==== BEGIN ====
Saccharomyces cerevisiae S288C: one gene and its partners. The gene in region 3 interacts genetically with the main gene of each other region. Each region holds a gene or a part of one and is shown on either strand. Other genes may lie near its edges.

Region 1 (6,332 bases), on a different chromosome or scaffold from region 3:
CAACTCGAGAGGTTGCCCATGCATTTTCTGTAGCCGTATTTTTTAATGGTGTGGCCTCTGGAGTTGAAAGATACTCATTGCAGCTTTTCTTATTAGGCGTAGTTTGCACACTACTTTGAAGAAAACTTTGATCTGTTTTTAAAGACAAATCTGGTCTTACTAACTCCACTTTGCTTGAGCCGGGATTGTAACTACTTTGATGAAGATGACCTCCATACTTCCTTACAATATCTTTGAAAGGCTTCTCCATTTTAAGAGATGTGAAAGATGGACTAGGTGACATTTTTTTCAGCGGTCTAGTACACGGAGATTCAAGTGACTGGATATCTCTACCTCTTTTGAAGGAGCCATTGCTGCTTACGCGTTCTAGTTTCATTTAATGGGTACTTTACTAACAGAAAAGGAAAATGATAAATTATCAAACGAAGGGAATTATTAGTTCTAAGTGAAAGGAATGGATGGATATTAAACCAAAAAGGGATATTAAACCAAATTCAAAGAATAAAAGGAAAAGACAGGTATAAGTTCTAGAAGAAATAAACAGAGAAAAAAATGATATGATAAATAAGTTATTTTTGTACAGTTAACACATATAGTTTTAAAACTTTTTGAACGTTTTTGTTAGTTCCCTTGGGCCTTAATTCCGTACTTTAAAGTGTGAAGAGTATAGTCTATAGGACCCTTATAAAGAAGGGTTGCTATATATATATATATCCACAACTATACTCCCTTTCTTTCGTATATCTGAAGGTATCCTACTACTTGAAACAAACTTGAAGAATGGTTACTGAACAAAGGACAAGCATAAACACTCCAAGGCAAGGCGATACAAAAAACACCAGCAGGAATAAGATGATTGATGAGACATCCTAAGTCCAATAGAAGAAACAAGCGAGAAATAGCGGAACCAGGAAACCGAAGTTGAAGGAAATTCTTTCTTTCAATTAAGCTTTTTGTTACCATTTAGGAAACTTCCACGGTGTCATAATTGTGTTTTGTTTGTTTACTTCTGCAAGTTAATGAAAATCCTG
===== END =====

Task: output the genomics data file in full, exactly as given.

Saccharomyces cerevisiae S288C: one gene and its partners. The gene in region 3 interacts genetically with the main gene of each other region. Each region holds a gene or a part of one and is shown on either strand. Other genes may lie near its edges.

Region 1 (6,332 bases), on a different chromosome or scaffold from region 3:
CAACTCGAGAGGTTGCCCATGCATTTTCTGTAGCCGTATTTTTTAATGGTGTGGCCTCTGGAGTTGAAAGATACTCATTGCAGCTTTTCTTATTAGGCGTAGTTTGCACACTACTTTGAAGAAAACTTTGATCTGTTTTTAAAGACAAATCTGGTCTTACTAACTCCACTTTGCTTGAGCCGGGATTGTAACTACTTTGATGAAGATGACCTCCATACTTCCTTACAATATCTTTGAAAGGCTTCTCCATTTTAAGAGATGTGAAAGATGGACTAGGTGACATTTTTTTCAGCGGTCTAGTACACGGAGATTCAAGTGACTGGATATCTCTACCTCTTTTGAAGGAGCCATTGCTGCTTACGCGTTCTAGTTTCATTTAATGGGTACTTTACTAACAGAAAAGGAAAATGATAAATTATCAAACGAAGGGAATTATTAGTTCTAAGTGAAAGGAATGGATGGATATTAAACCAAAAAGGGATATTAAACCAAATTCAAAGAATAAAAGGAAAAGACAGGTATAAGTTCTAGAAGAAATAAACAGAGAAAAAAATGATATGATAAATAAGTTATTTTTGTACAGTTAACACATATAGTTTTAAAACTTTTTGAACGTTTTTGTTAGTTCCCTTGGGCCTTAATTCCGTACTTTAAAGTGTGAAGAGTATAGTCTATAGGACCCTTATAAAGAAGGGTTGCTATATATATATATATCCACAACTATACTCCCTTTCTTTCGTATATCTGAAGGTATCCTACTACTTGAAACAAACTTGAAGAATGGTTACTGAACAAAGGACAAGCATAAACACTCCAAGGCAAGGCGATACAAAAAACACCAGCAGGAATAAGATGATTGATGAGACATCCTAAGTCCAATAGAAGAAACAAGCGAGAAATAGCGGAACCAGGAAACCGAAGTTGAAGGAAATTCTTTCTTTCAATTAAGCTTTTTGTTACCATTTAGGAAACTTCCACGGTGTCATAATTGTGTTTTGTTTGTTTACTTCTGCAAGTTAATGAAAATCCTG